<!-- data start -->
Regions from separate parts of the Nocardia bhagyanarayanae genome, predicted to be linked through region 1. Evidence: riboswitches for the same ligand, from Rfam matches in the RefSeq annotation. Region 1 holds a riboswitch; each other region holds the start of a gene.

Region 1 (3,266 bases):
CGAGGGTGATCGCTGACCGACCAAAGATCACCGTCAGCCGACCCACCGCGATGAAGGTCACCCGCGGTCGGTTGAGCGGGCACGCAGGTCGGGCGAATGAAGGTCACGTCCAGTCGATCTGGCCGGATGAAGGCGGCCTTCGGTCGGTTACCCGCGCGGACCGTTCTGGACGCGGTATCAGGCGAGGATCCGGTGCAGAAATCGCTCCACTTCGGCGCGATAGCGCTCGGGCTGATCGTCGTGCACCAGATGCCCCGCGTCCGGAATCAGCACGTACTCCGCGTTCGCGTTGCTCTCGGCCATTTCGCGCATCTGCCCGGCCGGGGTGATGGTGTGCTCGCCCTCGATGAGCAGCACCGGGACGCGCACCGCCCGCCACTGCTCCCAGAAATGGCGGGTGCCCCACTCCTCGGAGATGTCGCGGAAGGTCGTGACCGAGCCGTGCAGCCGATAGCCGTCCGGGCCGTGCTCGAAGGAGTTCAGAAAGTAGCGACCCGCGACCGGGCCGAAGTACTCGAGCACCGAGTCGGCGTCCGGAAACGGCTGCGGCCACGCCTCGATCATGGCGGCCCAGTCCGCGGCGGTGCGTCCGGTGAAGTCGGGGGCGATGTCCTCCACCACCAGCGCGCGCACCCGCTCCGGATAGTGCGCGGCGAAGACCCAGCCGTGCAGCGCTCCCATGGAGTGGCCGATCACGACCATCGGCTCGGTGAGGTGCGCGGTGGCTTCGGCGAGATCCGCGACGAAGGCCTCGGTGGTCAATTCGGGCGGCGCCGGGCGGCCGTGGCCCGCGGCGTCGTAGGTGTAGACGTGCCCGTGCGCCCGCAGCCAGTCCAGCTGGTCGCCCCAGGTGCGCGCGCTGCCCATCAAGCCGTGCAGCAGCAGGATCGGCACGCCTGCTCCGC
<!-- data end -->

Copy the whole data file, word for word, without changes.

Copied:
Regions from separate parts of the Nocardia bhagyanarayanae genome, predicted to be linked through region 1. Evidence: riboswitches for the same ligand, from Rfam matches in the RefSeq annotation. Region 1 holds a riboswitch; each other region holds the start of a gene.

Region 1 (3,266 bases):
CGAGGGTGATCGCTGACCGACCAAAGATCACCGTCAGCCGACCCACCGCGATGAAGGTCACCCGCGGTCGGTTGAGCGGGCACGCAGGTCGGGCGAATGAAGGTCACGTCCAGTCGATCTGGCCGGATGAAGGCGGCCTTCGGTCGGTTACCCGCGCGGACCGTTCTGGACGCGGTATCAGGCGAGGATCCGGTGCAGAAATCGCTCCACTTCGGCGCGATAGCGCTCGGGCTGATCGTCGTGCACCAGATGCCCCGCGTCCGGAATCAGCACGTACTCCGCGTTCGCGTTGCTCTCGGCCATTTCGCGCATCTGCCCGGCCGGGGTGATGGTGTGCTCGCCCTCGATGAGCAGCACCGGGACGCGCACCGCCCGCCACTGCTCCCAGAAATGGCGGGTGCCCCACTCCTCGGAGATGTCGCGGAAGGTCGTGACCGAGCCGTGCAGCCGATAGCCGTCCGGGCCGTGCTCGAAGGAGTTCAGAAAGTAGCGACCCGCGACCGGGCCGAAGTACTCGAGCACCGAGTCGGCGTCCGGAAACGGCTGCGGCCACGCCTCGATCATGGCGGCCCAGTCCGCGGCGGTGCGTCCGGTGAAGTCGGGGGCGATGTCCTCCACCACCAGCGCGCGCACCCGCTCCGGATAGTGCGCGGCGAAGACCCAGCCGTGCAGCGCTCCCATGGAGTGGCCGATCACGACCATCGGCTCGGTGAGGTGCGCGGTGGCTTCGGCGAGATCCGCGACGAAGGCCTCGGTGGTCAATTCGGGCGGCGCCGGGCGGCCGTGGCCCGCGGCGTCGTAGGTGTAGACGTGCCCGTGCGCCCGCAGCCAGTCCAGCTGGTCGCCCCAGGTGCGCGCGCTGCCCATCAAGCCGTGCAGCAGCAGGATCGGCACGCCTGCTCCGC